Where am I going with all of this?  My point is, the world, including some Christians, is waiting to see whether God is going to show up as the Bible promises He would and like many of us Christians are believing that He would.  Many are waiting to see whether Christians are going to “punk” out before the watching world in the face of disappointment.  In response to that, my question is this: Are we as Christians going to put up our “spiritual dukes” and show the world that despite our perceived setbacks and/or shortcomings, our God is greater?  Are we going to live a life that exemplifies that greater is He who is in us than he that is in the world?  The truth is, it is NOT our reputation that is on the line.  It’s God’s.  If everything that we do is supposed to give glory and honor to God, then when we cry out to Him in faithful obedience, He MUST show up.  A non-responsive God depicts a powerless, unfaithful, dishonoring, uncaring and dishonest God. However, as Christians, we have to believe that is not the case. We have to know that if God is not a man that He should not lie (Numbers 23:19), then we must also know that His very nature dictates that He MUST fulfill His promises.  Psalms 31:19 says, “Your goodness is so great! You have stored up great blessings for those who honor you. You have done so much for those who come to you for protection, blessing them before the watching world,” (NLT).  As Christians, we have to stop behaving as though our blessings are from man, because, they are not.  Oftentimes, we fear man more than we fear our Creator.  We, as Christians, have to get into a place in our Spirit where we know that our blessings and promotions come from God ALONE.  Man does not have the ability to fire us, hire us, promote us, increase us, or define us.  We have to get out of that “Spiritual Punk” mentality and embrace the fact that we are heirs of the throne of God.  As heirs, we are entitled to our Father’s blessing and we should know that what God has blessed, no man can curse!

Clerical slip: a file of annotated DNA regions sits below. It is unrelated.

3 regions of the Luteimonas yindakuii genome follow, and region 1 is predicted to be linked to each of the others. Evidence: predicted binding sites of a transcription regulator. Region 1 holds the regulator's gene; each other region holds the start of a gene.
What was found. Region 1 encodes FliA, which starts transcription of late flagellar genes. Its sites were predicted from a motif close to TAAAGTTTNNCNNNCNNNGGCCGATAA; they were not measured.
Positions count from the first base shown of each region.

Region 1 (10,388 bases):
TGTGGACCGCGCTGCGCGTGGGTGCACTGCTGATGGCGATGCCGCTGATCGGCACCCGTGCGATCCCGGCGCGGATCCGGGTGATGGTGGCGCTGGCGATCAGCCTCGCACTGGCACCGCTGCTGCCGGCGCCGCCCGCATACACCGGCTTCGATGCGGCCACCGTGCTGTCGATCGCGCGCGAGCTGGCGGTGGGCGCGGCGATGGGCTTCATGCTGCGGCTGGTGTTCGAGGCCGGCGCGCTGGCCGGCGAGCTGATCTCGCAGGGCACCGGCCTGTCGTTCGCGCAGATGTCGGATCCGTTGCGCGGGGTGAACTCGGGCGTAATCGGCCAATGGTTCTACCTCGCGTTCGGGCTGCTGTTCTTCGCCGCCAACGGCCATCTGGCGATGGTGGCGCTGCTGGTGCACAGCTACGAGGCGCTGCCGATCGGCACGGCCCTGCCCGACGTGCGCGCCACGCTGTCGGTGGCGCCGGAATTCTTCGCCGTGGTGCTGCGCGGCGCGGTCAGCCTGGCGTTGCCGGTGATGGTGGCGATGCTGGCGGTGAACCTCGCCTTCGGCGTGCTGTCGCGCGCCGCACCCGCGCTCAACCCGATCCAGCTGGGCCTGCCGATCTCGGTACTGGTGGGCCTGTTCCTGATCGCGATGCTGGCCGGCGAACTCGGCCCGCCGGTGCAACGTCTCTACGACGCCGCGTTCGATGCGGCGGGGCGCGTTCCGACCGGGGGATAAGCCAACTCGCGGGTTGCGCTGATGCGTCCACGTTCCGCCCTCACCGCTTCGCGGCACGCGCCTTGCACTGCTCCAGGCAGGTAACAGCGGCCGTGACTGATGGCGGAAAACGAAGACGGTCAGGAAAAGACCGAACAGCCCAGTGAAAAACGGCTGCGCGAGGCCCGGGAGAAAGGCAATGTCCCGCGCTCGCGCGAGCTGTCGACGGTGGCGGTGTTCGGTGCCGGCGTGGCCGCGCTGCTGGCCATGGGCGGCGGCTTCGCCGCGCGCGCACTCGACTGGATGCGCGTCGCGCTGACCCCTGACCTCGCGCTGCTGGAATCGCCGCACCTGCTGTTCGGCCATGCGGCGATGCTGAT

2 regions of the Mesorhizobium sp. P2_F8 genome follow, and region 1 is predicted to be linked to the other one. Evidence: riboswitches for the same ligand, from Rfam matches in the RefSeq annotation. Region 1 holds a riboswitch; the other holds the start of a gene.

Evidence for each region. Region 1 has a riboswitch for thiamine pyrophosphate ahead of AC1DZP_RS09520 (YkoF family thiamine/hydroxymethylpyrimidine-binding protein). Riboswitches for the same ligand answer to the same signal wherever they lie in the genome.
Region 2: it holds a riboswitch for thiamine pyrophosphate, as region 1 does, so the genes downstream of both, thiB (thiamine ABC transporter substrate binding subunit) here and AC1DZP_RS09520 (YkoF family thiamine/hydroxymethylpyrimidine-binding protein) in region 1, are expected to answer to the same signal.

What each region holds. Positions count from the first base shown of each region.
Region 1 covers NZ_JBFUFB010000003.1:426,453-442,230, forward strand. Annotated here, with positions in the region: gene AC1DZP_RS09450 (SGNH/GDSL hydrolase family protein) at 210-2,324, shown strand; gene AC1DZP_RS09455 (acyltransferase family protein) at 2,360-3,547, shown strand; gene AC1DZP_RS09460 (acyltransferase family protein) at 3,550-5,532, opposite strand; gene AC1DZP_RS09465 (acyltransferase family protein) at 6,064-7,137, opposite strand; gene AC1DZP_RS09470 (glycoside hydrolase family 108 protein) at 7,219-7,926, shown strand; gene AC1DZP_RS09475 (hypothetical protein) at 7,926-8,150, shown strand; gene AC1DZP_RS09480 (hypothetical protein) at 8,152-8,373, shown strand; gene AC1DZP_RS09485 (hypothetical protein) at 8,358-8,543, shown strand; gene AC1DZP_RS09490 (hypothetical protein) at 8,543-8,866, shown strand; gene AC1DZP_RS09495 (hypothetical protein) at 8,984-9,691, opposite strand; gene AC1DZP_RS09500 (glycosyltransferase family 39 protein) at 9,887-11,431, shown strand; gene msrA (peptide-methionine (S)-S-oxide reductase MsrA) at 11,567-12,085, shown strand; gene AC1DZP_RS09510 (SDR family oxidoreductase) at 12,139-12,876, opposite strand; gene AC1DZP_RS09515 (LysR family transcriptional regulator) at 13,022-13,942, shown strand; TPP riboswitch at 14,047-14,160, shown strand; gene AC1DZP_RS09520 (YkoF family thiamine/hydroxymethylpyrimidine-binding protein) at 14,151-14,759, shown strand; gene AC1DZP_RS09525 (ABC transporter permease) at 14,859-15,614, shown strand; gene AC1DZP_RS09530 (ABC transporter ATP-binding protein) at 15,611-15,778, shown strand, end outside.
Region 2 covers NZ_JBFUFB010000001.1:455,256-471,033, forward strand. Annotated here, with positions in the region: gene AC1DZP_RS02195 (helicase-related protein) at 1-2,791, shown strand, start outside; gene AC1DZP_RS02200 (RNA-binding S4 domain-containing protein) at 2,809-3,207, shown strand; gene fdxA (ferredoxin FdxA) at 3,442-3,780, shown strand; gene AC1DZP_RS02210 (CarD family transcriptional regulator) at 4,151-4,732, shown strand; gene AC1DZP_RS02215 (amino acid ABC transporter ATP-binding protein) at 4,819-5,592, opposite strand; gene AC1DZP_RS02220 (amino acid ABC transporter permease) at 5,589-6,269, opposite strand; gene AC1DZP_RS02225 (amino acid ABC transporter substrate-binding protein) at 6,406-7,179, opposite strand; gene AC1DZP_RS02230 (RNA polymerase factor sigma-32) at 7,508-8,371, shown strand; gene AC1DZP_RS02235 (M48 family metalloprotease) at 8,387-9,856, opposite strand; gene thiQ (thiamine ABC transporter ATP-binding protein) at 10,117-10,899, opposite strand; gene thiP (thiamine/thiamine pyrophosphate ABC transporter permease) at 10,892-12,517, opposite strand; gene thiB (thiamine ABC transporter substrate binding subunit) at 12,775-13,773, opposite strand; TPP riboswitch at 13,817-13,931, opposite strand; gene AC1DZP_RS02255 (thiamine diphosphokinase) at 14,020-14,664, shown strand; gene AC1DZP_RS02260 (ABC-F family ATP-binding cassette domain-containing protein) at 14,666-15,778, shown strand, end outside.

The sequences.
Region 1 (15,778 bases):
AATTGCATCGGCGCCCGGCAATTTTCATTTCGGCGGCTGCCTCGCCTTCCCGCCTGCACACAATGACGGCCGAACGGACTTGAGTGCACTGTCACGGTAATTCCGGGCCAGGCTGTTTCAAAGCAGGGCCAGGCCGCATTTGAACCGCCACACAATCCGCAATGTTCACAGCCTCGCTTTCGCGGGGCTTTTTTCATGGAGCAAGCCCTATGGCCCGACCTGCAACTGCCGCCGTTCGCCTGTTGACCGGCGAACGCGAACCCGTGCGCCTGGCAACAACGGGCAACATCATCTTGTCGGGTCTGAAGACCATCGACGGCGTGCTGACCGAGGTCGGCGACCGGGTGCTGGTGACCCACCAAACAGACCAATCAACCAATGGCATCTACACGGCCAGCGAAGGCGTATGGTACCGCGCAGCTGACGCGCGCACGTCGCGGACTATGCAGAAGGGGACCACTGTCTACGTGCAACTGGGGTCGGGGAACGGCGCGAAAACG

If anyone has ever taken a road trip with children, they would know that one of the most incessantly asked questions of any vacation voyage is, “Are we there yet;” to which the most frequently given response is, “We’re almost there.”  Whether we are five minutes or 105 minutes away from our destination, the answer is usually the same: We are almost there.  In those moments, it seems like we just cannot get there fast enough.  Sometimes, this is not only true of our physical journey, but our spiritual journey as well.  Sometimes, it can feel like the light at the end of the tunnel is light-years away.

Have you ever noticed that it is usually the children who ask, “Are we there yet” on road trips?  Why is that?  One reason is that the adults are the ones who, for the most part, know the final destination, including where it is and how long it takes to get there.  Also, most adults are mature enough to know that they must endure some temporary discomfort (e.g. cramped spaces, long ride frequent bathroom breaks, etc.) before they get to their final desired destination.  In other words, before we can be free to enjoy our fun in the sun at the theme parks, we have to endure the turmoil of the four-hour car ride.

So, you might be asking yourself: What does this have to do with our Spiritual lives?  I think it’s safe to assume that many Christians are living an “Are we there yet” lifestyle.  Most of us have faith and trust God, yet there are moments when we believe that we have not yet seen the manifestation of our faith.  We have put one foot in front of the other, yet we have not arrived at our desired destination.  We often find ourselves asking God, “Are we there yet?”  Sounds familiar?  How about one of these scenarios below?